List the path of the rubrospinal tract in order
1. Originates in red nucleus of the midbrain
2. Decussation in the pons
3. Join corticospinal tract in the lateral column of the spinal cord
What is the major source of input to the red nucleus of the midbrain?
The same region of frontal cortex that contributes to the corticospinal tract. During human evolution, the corticospinal tract took over mostly from the rubrospinal tract.
What is fractionated movement?
Moving different muscles independently of one another.
What is the result of lesioning the lateral pathways?
- Unable to make fractionated movements
- Slower and less accurate voluntary movements
- Posture and things like that are unharmed
Lesion in the corticospinal tract had the same results of above, but gradually recovered. Lesioning the rubrospinal tract prevented this recovery, suggesting that the corticorubrospinal tract takes over if the coricospinal tract is damaged.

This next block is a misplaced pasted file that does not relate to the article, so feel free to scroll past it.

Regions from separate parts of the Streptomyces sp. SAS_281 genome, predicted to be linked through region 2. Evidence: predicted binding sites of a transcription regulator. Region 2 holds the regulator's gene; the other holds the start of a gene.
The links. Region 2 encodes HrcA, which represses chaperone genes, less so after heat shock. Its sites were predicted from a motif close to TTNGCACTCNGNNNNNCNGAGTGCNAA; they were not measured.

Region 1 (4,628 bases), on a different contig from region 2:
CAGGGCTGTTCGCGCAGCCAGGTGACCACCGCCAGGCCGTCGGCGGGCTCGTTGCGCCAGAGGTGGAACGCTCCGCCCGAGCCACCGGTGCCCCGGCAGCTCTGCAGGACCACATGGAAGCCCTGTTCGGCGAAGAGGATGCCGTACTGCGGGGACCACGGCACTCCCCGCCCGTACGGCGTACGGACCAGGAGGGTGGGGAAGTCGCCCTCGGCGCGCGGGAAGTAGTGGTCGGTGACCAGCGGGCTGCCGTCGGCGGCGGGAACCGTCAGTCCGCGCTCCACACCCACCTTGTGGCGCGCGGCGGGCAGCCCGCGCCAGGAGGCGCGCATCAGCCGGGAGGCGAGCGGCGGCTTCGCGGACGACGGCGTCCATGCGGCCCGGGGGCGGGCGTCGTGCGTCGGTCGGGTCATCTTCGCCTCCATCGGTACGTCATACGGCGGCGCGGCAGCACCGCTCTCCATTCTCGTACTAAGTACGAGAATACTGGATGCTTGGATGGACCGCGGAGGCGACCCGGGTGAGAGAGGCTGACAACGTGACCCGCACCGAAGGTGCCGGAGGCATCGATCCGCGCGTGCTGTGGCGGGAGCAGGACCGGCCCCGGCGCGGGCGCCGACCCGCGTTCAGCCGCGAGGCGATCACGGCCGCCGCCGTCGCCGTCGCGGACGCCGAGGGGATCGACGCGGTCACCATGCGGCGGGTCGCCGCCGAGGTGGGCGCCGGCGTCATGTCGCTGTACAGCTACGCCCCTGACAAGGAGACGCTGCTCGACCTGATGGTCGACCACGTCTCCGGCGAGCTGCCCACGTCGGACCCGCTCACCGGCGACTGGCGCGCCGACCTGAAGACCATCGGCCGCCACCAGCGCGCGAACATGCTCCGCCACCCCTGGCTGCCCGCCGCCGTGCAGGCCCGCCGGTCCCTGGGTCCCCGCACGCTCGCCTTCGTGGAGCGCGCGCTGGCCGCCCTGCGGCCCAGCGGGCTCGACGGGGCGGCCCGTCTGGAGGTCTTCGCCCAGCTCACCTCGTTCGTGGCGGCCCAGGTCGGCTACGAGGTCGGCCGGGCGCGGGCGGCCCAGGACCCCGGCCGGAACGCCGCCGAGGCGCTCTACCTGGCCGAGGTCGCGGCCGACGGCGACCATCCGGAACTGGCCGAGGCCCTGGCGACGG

Where do the ventromedial pathways originate and where do they terminate?
Originate in the brain stem and terminate among the spinal interneurons controlling the proximal and axial muscles.
What two groups of muscles does the ventromedial column service?
Proximal and axial
- Using sensory information about balance, body position, and the visual environment to reflexively maintain balance and body posture
What group of muscles does the lateral column service?
The distal muscles
What two ventromedial pathways control the posture of the head and neck?
The vestibulospinal tract and the tectospinal tract
What does the vestibulospinal tract do? Where does it originate?
The vestibulospinal tract originates in the vestibular nucleus of the medulla (related to vestibular labyrinth of the inner ear). It controls neck and back muscles by projecting bilaterally down the spinal cord to guide head movements (keeping visual field stable). It also projects ipsilaterally to lumbar spinal cord to maintain an epright and balanced posture facilitating extensor motor neurons of the legs.
Where does the tectospinal tract originate and what does it do?